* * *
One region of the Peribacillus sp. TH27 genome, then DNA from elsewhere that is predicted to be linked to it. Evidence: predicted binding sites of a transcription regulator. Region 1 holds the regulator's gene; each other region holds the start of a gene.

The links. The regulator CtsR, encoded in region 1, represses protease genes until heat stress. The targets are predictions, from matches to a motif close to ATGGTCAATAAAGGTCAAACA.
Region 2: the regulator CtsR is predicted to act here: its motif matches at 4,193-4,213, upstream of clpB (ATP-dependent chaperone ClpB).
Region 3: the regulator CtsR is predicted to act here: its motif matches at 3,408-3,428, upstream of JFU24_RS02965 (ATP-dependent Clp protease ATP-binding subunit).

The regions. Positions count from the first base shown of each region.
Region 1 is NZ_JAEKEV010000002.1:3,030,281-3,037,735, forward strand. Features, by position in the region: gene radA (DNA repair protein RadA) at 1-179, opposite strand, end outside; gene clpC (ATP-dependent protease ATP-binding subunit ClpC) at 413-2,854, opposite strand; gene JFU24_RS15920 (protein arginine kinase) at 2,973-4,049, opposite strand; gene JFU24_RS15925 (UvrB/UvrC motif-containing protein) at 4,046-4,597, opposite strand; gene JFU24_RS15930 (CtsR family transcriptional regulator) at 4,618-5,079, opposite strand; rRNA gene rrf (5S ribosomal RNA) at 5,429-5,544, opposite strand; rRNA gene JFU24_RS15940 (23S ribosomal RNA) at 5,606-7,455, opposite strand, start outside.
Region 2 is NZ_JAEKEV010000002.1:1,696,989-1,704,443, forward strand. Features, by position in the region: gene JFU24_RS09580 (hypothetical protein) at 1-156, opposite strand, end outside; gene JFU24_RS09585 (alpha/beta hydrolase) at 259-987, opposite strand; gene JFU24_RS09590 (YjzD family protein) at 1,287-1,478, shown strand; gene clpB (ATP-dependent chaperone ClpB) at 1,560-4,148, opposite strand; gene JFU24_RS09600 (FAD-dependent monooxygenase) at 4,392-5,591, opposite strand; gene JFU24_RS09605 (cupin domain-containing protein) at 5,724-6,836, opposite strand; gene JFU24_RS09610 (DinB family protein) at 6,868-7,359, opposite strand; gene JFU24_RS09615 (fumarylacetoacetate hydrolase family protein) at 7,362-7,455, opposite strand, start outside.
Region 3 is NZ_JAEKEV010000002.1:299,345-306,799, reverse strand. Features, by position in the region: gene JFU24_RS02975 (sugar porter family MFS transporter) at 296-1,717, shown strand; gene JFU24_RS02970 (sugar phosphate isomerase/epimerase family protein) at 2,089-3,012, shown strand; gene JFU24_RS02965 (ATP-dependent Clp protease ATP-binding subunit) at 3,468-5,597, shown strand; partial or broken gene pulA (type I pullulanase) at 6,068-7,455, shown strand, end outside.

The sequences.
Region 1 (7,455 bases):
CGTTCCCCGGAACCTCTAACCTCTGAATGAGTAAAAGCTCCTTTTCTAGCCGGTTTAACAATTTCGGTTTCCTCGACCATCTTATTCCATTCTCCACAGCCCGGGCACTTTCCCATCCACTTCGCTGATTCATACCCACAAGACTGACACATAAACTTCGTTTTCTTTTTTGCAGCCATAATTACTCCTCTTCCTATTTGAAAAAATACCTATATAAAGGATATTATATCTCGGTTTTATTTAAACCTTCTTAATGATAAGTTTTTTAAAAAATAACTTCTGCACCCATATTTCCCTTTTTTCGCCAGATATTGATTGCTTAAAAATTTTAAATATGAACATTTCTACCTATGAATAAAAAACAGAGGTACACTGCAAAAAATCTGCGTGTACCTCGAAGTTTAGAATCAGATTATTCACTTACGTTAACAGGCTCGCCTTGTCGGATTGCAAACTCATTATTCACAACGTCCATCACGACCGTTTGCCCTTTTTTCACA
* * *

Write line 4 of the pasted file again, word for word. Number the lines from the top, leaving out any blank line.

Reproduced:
Region 3: the regulator CtsR is predicted to act here: its motif matches at 3,408-3,428, upstream of JFU24_RS02965 (ATP-dependent Clp protease ATP-binding subunit).